Meanwhile, Peter takes Wendy to see the mermaids. Wendy is considering leaving when the mermaids try to drown her, but things change when the mermaids flee in terror at the sight of Hook. Peter and Wendy (who quickly spy on Hook) see that he and Smee have captured Tiger Lily, so that they might coerce her into revealing Peter's hideout. Peter and Wendy free her, and Peter is honored by the tribe. Hook then plots to take advantage of Tinker Bell's jealousy of Wendy, tricking her into revealing the location of Peter's lair. However, his plan to kill Peter becomes a bit compromised when Tinker Bell makes him promise "not to lay a finger, or a hook, on Peter Pan". He agrees, and then locks Tinker Bell in a lantern as a makeshift jail cell. Wendy and her brothers eventually grow homesick and plan to return home. They invite Peter and the Lost Boys to return to London and be adopted by the Darling parents. The Lost Boys agree, but Peter is so set against growing up that he refuses, presumptuously assuming that all of them will return shortly. The pirates lie in wait and capture the Lost Boys and the Darlings as they exit, leaving behind a time bomb to kill Peter. Tinker Bell learns of the plot just in time to snatch the bomb from Peter as it explodes.

Peter rescues Tinker Bell from the rubble and together they confront the pirates, releasing the children before they can be forced to walk the plank. Peter engages Hook in single combat as the children fight off the crew, and finally succeeds in humiliating the captain. Hook and his crew flee, with the crocodile in hot pursuit. Peter gallantly commandeers the deserted ship, and with the aid of Tinker Bell's pixie dust, flies it to London with the children aboard. However, the Lost Boys decide to return to Never Land rather than be adopted in London.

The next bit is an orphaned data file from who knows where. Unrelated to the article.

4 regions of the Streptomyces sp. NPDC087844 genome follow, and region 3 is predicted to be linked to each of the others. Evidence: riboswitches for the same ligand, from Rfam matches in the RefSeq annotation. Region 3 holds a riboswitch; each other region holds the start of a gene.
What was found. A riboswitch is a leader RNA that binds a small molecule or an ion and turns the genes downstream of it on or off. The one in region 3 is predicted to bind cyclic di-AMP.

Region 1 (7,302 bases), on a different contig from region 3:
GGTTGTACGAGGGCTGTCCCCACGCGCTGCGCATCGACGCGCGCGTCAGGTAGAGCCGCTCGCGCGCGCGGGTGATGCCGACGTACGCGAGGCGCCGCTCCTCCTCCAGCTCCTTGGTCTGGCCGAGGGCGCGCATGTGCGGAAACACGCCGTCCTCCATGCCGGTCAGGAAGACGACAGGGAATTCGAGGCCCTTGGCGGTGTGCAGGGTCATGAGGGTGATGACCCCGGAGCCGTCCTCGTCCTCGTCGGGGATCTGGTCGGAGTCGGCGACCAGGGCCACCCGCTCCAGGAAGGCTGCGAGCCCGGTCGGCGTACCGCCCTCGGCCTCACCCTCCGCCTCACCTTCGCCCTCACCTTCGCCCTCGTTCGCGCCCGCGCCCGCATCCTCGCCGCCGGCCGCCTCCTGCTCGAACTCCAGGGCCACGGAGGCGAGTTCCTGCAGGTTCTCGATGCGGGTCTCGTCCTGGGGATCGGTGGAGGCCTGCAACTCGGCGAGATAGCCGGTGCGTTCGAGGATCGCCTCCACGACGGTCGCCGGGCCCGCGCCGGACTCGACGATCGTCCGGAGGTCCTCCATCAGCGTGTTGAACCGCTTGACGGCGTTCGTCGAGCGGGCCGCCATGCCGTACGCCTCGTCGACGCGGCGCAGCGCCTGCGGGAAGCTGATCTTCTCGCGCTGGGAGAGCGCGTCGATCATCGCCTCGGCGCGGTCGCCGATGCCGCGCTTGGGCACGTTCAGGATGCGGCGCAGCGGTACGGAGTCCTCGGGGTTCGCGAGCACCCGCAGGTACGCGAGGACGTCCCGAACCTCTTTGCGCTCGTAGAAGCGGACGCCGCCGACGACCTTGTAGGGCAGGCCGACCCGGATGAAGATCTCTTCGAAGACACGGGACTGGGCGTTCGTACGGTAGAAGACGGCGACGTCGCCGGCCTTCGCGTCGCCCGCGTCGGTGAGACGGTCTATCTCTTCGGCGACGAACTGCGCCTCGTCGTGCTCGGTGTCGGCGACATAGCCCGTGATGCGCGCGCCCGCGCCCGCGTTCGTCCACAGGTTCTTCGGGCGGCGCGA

Mr. and Mrs. Darling return home from the party to find Wendy not in her bed, but sleeping at the open window; John and Michael are asleep in their beds. The parents have no idea that the children have even been anywhere. Wendy wakes and excitedly tells about their adventures. The parents look out the window and see what appears to be a pirate ship in the clouds. Mr. Darling, who has softened his position about Wendy staying in the nursery, recognizes it from his own childhood, as it breaks up into clouds itself.

Show Adaptation

  • Peter Pan was once an adult, but he reverted to a younger form after abandoning his son. Unlike his Disney incarnation, this Peter Pan is far more sinister, cruel and manipulative.
  • Tinker Bell is no longer a fairy since losing her wings long ago.
  • Hook does not lose his hand due to Peter Pan, but because of another nemesis.
  • Wendy is taken to Neverland by a shadow, and then imprisoned by Peter Pan, who forces her brothers, John and Michael, to work for him so she remains unharmed. While imprisoned, Wendy remains ageless for a century long. Her brothers grow into adulthood, but are kept from aging any further during a whole century as they carry out Peter Pan's missions. After Peter Pan is defeated, the Darling siblings reunite and go home to London.
  • The Lost Boys finally leave Neverland for Storybrooke after being freed from Peter Pan's manipulations.
  • The Disney film was mentioned by Henry and he recalls seeing the movie "a million times".
    • Additionally, Emma references Hook's unsavory physical appearance in the Disney film adaptation, in which his character incarnation dons a "waxed mustache and a perm".